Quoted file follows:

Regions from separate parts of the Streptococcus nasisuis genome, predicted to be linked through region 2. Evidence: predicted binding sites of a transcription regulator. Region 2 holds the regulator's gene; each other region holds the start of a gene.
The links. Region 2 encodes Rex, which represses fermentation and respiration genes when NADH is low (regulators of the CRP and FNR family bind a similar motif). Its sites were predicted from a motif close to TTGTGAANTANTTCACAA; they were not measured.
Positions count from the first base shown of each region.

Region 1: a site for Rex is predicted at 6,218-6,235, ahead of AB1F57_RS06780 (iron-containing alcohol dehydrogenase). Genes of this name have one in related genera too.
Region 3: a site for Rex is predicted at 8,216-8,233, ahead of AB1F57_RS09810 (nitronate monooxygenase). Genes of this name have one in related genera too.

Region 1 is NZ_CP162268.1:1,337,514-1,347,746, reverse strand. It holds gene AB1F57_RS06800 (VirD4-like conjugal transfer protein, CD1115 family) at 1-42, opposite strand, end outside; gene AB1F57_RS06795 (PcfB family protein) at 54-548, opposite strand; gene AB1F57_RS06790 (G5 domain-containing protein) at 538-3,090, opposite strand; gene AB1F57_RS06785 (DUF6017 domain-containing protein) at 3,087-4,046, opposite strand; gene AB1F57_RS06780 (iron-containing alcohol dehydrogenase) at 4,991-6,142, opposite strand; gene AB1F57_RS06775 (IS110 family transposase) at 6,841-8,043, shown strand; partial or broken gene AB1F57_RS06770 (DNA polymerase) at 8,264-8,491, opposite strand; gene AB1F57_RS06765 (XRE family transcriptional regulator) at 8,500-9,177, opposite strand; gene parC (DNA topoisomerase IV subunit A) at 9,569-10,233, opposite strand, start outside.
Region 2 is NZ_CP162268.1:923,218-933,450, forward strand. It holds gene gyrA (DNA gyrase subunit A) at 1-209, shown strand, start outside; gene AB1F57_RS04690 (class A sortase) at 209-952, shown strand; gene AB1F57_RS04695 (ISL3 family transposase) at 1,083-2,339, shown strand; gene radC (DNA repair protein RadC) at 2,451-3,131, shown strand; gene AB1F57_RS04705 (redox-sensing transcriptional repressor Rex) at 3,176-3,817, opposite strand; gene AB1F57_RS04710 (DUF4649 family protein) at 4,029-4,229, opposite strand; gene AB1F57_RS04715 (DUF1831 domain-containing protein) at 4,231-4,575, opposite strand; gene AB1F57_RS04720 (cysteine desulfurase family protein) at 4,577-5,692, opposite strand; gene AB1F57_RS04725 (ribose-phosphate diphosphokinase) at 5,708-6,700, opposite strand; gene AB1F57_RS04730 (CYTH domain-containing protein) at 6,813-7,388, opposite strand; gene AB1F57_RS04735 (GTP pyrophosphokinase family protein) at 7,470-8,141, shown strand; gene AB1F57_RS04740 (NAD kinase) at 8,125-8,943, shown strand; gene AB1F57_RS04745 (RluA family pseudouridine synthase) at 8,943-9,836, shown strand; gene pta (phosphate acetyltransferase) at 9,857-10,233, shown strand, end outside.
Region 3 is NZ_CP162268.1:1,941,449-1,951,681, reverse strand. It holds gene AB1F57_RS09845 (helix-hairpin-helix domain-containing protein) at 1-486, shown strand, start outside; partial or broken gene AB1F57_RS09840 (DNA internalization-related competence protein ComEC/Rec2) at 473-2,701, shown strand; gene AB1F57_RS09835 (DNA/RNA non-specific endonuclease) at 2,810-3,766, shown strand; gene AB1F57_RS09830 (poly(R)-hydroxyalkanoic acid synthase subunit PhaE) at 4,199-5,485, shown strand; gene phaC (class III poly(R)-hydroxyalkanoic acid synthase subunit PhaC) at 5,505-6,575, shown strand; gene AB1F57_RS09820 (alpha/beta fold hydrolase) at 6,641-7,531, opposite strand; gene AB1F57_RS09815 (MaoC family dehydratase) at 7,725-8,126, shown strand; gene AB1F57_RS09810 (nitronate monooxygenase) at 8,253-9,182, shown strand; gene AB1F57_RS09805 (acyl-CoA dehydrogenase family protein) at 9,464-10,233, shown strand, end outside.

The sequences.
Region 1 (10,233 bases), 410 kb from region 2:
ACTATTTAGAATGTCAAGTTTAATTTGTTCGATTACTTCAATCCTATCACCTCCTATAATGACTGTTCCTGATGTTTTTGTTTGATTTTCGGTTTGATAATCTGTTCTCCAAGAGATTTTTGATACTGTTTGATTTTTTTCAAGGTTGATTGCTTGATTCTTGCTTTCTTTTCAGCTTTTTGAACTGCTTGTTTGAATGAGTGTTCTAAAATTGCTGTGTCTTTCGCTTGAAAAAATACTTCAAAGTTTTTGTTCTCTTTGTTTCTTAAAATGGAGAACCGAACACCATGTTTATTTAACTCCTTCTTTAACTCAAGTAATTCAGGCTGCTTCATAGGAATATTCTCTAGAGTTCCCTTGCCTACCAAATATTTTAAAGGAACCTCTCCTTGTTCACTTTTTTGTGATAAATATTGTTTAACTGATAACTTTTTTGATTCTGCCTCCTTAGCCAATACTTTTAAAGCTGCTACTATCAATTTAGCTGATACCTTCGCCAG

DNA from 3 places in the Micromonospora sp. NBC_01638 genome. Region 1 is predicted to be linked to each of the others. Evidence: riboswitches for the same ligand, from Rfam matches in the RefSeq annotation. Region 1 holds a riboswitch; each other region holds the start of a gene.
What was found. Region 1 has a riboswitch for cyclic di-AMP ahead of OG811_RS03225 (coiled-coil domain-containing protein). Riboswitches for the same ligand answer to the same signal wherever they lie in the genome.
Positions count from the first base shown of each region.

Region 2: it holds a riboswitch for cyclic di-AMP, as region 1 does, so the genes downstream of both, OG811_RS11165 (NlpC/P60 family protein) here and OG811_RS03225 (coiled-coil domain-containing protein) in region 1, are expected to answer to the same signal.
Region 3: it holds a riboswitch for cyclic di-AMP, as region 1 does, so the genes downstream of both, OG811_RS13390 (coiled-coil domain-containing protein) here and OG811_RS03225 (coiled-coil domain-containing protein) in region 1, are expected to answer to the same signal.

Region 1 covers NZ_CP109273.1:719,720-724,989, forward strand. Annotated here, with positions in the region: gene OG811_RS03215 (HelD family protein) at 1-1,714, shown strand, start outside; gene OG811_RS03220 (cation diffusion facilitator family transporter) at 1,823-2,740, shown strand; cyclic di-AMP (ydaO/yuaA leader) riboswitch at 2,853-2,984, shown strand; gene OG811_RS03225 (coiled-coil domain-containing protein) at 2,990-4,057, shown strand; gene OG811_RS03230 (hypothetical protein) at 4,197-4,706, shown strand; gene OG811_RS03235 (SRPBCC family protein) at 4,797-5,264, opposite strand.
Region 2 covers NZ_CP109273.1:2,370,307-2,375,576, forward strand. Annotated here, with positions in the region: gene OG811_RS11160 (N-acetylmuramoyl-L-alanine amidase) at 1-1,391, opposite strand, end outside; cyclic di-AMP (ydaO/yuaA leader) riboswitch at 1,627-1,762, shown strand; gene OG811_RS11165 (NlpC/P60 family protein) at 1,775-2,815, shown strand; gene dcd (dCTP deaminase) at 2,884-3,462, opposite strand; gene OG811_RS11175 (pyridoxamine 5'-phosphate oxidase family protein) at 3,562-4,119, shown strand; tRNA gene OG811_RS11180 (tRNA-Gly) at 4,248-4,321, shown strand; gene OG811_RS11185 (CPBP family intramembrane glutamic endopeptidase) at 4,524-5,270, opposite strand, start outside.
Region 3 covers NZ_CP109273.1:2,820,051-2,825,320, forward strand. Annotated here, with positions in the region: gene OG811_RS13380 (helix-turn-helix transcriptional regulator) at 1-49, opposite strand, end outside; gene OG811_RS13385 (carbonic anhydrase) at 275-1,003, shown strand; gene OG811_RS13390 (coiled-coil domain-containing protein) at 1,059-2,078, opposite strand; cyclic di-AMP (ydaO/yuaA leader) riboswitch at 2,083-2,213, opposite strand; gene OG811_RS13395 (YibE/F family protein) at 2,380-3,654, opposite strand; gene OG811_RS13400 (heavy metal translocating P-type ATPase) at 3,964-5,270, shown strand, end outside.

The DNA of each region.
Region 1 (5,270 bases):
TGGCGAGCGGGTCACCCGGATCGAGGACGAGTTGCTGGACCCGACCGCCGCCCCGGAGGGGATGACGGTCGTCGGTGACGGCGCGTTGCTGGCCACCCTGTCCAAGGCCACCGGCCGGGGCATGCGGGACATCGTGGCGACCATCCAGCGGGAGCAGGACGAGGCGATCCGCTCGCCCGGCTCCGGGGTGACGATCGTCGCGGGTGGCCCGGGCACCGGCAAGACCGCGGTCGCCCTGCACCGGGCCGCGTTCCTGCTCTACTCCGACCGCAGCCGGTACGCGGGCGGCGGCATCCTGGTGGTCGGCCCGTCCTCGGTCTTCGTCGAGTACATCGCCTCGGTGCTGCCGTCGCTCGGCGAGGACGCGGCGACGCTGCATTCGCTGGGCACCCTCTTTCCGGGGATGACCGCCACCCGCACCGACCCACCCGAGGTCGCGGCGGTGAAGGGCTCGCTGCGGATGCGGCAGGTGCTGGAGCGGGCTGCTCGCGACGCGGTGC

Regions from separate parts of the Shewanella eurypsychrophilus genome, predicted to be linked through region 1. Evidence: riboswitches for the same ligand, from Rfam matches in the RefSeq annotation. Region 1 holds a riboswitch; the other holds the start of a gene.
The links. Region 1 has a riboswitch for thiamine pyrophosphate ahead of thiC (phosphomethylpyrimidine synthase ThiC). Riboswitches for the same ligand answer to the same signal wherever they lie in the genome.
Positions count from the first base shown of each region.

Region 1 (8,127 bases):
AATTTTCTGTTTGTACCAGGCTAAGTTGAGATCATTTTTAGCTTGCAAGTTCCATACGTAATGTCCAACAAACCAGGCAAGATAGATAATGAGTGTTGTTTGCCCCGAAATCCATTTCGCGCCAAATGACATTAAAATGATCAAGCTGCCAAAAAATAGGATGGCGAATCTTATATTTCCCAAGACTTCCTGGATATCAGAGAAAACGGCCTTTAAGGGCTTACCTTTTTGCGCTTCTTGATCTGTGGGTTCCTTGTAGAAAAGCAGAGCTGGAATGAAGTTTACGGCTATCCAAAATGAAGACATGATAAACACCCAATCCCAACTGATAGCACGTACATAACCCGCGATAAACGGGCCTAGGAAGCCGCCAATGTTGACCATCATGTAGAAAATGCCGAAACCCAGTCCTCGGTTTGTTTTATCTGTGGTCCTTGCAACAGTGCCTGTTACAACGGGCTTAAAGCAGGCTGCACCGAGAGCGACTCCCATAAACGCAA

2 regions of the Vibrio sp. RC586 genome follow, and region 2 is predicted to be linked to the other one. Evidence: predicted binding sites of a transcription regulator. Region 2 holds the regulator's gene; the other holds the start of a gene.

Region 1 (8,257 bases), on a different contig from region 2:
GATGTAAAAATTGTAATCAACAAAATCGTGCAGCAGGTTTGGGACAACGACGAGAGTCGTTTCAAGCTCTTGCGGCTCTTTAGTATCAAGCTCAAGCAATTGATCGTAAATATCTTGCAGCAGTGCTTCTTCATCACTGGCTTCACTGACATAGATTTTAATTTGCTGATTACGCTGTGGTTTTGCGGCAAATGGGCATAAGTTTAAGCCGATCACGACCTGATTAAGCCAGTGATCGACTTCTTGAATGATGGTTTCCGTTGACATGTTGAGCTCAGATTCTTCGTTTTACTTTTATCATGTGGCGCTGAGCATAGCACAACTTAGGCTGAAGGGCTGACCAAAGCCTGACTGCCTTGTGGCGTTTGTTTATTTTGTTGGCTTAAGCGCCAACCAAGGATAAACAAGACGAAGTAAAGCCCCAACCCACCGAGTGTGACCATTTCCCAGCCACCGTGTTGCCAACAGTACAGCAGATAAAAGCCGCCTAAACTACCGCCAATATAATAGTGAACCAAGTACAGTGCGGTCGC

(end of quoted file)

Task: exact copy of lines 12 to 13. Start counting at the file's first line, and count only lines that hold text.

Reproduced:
DNA from 3 places in the Micromonospora sp. NBC_01638 genome. Region 1 is predicted to be linked to each of the others. Evidence: riboswitches for the same ligand, from Rfam matches in the RefSeq annotation. Region 1 holds a riboswitch; each other region holds the start of a gene.
What was found. Region 1 has a riboswitch for cyclic di-AMP ahead of OG811_RS03225 (coiled-coil domain-containing protein). Riboswitches for the same ligand answer to the same signal wherever they lie in the genome.